The number of children and teenagers being prescribed antipsychotic drugs has skyrocketed within the last few years, with psychiatrists prescribing the drugs in nearly one-in-three visits with youth, according to researchers.
“The growth in antipsychotic treatment of children — roughly eightfold in 17 years — is especially impressive,” said study author Dr. Mark Olfson, a professor of clinical psychiatry at the College of Physicians and Surgeons of Columbia University.
“Practice has overstepped research,” he said. “These rapidly rising rates of antipsychotic treatment in young people should give physicians pause.”
Mental health experts warn that these potent drugs can have serious side effects and that their effectiveness has not been proven in treating the disorders for which they’re often prescribed.
For the new study, Olfson and his team separated people into two group: children (up to 13 years old) and teens (ages 14-20).
The researchers examined data from doctor’s office visits from over several decades, and compared data from 1993 to 1998 with data from 2005 to 2009. The number of doctor’s visits in which an antipsychotic was prescribed jumped from 0.24 percent to 1.83 percent in children, and from 0.78 percent to 3.76 percent in teens.
“[That] is a pretty big leap — not huge, but substantial,” said Dr. Michael Houston, an associate clinical professor of psychiatry and pediatrics at the George Washington university medical center and a member of the American Academy of Child and Adolescent Psychiatry.
“Whether or not it is bad news is hard to determine,” added Houston, who was not involved with the study.
Doctors typically prescribed the drugs for ADHD and other behavior disorders, the researchers found, which is considered “off-label” use. The Food and Drug Administration has approved use of antipsychotics in young people primarily for treating schizophrenia, bipolar mania, Tourette’s syndrome and irritability resulting from autism. However, researchers found that these only accounted for a small portion of the prescriptions.
Risperidone was the most commonly prescribed antipsychotic medication, but the authors write that “uncertainty surrounds” the appropriateness of using that drug, as well as other antipsychotic medications, to treat ADHD and behavior disorders.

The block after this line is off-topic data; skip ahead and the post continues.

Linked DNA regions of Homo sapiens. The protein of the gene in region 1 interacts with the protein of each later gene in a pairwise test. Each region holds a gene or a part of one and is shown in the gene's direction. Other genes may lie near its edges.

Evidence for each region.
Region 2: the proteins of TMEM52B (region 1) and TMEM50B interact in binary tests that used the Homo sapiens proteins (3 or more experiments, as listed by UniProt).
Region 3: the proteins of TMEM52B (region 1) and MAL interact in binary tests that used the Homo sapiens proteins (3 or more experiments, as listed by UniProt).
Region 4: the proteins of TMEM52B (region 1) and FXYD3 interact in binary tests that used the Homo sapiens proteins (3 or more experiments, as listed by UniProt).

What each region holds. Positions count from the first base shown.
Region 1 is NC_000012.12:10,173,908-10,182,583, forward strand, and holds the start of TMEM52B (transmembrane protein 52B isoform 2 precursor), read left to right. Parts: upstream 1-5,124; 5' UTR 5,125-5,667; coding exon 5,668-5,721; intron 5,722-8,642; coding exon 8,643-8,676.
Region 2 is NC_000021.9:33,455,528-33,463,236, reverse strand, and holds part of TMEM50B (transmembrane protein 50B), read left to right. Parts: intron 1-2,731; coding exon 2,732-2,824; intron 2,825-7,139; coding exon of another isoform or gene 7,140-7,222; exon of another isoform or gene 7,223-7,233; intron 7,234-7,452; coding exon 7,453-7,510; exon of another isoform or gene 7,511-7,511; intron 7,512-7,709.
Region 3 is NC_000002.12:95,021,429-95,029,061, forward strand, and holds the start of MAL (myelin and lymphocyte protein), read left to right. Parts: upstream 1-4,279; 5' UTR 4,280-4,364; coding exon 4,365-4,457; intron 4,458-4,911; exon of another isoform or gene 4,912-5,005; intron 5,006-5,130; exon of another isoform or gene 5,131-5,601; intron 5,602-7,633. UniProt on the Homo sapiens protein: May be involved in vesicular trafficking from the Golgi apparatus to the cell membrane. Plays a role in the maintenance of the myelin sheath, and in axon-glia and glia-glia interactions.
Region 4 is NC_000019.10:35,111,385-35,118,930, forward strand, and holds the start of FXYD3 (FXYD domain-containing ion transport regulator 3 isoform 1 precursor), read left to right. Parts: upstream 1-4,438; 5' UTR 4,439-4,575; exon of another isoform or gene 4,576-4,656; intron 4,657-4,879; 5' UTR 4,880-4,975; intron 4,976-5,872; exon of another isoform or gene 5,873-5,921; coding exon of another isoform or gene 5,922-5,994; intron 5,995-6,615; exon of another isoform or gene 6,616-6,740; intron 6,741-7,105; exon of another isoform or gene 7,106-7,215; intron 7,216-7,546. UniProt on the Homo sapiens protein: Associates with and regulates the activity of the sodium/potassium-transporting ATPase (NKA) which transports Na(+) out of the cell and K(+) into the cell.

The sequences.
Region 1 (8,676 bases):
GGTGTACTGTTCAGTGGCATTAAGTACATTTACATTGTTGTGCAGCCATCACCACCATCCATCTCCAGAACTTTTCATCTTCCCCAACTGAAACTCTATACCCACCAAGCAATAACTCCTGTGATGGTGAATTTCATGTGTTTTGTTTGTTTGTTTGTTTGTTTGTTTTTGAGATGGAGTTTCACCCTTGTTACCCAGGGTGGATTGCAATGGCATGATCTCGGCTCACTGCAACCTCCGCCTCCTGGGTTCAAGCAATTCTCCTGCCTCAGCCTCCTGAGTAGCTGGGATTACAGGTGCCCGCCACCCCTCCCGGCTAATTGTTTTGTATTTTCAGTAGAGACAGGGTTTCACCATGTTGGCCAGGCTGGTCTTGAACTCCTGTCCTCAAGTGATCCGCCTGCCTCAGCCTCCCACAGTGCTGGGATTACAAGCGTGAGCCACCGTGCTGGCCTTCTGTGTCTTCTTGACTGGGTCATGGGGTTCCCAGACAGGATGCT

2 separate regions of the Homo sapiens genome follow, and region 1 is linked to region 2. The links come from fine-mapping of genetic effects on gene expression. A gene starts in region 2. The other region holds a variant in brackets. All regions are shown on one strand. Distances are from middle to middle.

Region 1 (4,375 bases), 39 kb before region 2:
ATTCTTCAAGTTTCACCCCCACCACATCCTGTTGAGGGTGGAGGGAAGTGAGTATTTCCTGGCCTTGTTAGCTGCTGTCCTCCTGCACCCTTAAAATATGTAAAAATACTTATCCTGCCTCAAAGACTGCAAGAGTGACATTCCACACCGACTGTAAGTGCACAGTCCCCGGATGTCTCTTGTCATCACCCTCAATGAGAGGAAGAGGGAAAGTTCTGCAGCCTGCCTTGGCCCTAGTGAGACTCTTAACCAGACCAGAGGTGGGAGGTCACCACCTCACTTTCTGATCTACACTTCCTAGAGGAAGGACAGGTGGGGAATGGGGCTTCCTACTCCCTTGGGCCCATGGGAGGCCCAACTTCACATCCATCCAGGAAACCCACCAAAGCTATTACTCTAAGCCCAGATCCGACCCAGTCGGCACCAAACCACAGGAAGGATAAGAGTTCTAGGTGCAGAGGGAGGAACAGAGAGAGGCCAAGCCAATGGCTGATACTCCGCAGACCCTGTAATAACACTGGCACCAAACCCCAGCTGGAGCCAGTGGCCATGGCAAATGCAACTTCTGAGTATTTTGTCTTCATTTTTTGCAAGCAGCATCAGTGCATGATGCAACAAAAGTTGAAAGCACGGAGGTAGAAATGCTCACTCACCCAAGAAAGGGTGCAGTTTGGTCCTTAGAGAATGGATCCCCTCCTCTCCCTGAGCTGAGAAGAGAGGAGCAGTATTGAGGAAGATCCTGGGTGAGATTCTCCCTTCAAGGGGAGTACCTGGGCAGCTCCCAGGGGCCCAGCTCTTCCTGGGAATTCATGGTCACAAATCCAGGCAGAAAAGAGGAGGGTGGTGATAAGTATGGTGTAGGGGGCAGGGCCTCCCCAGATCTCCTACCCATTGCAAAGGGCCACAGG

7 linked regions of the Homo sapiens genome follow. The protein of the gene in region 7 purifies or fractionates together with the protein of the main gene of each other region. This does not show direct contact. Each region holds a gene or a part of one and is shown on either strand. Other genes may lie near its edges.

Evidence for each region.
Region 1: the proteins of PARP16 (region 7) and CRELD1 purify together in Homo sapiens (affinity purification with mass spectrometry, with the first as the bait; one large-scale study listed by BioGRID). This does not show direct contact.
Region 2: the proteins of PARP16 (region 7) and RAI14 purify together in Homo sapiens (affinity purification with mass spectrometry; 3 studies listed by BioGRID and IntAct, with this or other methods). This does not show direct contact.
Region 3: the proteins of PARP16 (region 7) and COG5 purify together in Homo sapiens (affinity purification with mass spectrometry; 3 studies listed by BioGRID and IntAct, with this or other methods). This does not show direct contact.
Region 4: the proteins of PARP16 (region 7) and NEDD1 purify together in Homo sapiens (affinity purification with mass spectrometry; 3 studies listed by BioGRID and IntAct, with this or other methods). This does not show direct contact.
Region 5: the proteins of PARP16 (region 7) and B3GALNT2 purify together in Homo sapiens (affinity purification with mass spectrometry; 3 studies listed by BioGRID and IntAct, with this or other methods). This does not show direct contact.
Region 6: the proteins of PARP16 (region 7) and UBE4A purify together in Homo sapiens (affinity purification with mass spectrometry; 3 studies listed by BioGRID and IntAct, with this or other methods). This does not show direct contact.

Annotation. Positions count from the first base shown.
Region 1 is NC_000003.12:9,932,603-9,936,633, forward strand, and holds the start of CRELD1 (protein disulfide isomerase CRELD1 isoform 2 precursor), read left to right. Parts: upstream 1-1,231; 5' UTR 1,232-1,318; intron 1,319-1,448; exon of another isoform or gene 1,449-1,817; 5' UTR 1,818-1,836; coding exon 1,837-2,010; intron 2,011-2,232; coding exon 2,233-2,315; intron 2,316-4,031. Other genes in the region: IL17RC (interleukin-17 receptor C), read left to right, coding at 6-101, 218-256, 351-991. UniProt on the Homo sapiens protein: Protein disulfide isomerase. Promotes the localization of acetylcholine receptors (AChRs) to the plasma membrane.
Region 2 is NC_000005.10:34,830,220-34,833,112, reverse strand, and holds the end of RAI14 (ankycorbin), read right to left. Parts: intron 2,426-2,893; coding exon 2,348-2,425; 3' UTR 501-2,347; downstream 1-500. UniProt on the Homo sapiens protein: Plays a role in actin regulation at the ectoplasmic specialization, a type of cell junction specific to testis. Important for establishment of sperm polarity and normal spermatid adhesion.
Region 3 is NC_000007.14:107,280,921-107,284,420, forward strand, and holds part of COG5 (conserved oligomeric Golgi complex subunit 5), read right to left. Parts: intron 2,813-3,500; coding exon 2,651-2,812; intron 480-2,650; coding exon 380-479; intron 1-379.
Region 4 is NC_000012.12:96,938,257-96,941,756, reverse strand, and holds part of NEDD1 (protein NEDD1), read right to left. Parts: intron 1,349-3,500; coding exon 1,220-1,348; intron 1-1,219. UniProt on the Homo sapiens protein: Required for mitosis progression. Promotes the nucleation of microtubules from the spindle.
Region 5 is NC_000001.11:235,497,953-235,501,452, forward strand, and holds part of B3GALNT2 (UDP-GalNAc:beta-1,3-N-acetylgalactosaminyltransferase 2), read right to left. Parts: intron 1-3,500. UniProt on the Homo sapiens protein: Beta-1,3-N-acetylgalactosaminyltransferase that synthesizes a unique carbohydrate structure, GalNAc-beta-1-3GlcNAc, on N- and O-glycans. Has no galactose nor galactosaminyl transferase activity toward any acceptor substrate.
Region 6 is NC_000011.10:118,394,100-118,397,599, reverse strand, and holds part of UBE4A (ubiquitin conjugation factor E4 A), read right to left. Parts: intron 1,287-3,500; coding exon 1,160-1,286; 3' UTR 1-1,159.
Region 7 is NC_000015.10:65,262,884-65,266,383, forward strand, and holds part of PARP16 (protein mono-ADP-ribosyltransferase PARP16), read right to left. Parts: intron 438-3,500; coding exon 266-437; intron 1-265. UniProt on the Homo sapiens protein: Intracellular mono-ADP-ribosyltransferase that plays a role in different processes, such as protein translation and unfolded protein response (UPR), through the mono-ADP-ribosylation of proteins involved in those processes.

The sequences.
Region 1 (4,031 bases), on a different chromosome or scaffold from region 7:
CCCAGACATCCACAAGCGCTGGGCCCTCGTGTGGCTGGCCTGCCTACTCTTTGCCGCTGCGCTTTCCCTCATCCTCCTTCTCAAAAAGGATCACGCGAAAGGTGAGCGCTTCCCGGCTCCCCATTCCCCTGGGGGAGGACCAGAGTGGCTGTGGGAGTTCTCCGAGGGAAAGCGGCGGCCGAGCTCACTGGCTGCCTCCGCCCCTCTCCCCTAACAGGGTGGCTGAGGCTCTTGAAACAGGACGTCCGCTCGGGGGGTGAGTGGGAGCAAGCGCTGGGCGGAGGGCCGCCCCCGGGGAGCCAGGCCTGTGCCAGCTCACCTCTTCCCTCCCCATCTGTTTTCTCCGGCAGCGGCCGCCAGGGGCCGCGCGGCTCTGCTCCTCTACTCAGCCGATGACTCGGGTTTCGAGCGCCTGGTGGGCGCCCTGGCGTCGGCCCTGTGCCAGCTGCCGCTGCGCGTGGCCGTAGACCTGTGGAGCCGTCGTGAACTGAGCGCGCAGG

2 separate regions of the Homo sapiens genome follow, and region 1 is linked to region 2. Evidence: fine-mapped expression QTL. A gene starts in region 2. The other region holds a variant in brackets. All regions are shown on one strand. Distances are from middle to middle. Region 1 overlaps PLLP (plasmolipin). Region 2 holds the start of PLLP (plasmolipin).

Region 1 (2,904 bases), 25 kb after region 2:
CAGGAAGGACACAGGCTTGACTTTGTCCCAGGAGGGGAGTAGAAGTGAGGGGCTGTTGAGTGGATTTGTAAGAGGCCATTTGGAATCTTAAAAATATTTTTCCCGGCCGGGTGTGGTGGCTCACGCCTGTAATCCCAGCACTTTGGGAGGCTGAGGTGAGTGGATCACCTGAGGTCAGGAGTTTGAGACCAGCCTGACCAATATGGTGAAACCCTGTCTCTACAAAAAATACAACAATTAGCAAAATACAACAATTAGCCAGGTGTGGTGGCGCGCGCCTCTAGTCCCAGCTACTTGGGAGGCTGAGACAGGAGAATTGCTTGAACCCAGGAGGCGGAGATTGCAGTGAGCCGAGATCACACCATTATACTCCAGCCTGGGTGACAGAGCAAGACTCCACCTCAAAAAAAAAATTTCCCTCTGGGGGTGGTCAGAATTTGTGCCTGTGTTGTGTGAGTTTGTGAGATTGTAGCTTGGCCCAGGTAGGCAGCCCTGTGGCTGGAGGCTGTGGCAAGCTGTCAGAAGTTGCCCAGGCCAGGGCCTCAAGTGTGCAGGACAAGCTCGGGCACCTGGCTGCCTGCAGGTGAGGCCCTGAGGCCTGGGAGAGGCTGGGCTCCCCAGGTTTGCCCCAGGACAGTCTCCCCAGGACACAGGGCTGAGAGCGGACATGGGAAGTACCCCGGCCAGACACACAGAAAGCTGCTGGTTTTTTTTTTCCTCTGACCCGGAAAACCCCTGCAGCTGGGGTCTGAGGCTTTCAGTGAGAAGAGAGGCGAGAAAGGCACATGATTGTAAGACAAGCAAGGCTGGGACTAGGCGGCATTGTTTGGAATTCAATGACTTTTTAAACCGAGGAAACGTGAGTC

“Although antipsychotic medications can deliver rapid improvement in children with severe conduct problems and aggressive behaviors, it is not clear whether they are helpful for the larger group of children with ADHD,” Olfson said.
He also noted that there are other unanswered questions concerning antipsychotics’ long-term effect on children’s brains. Studies have shown that there are serious potential side effects, such as rapid weight gain and increased risk of diabetes.
The researchers gave several possible explanations as to why the drugs are being increasingly prescribed to young people.
One suggestion is that more and more children are being diagnosed with conditions such as bipolar disorder and autism spectrum disorders, and the FDA has approved the use of antipsychotics under those circumstances.
Or perhaps it’s simply the rise in the number of drugs—at least six new antipsychotics have been introduced to the market in the last 15 years.
“The factor that stands out the most—and is reflected in the study’s data—is that far fewer kids are receiving psychotherapy and other psychosocial interventions than we would like to see,” said Houston.
“When such medications are recommended, parents should ask a lot of questions,” he said. “’What other types of treatment, including therapy, are available? What are the possible risks, and how will my child be monitored to possibly avoid [them]? How long will my child be on this medication?’”
As first appeared in Psych Central, 15 August 2012. Source: Archives of General Psychiatry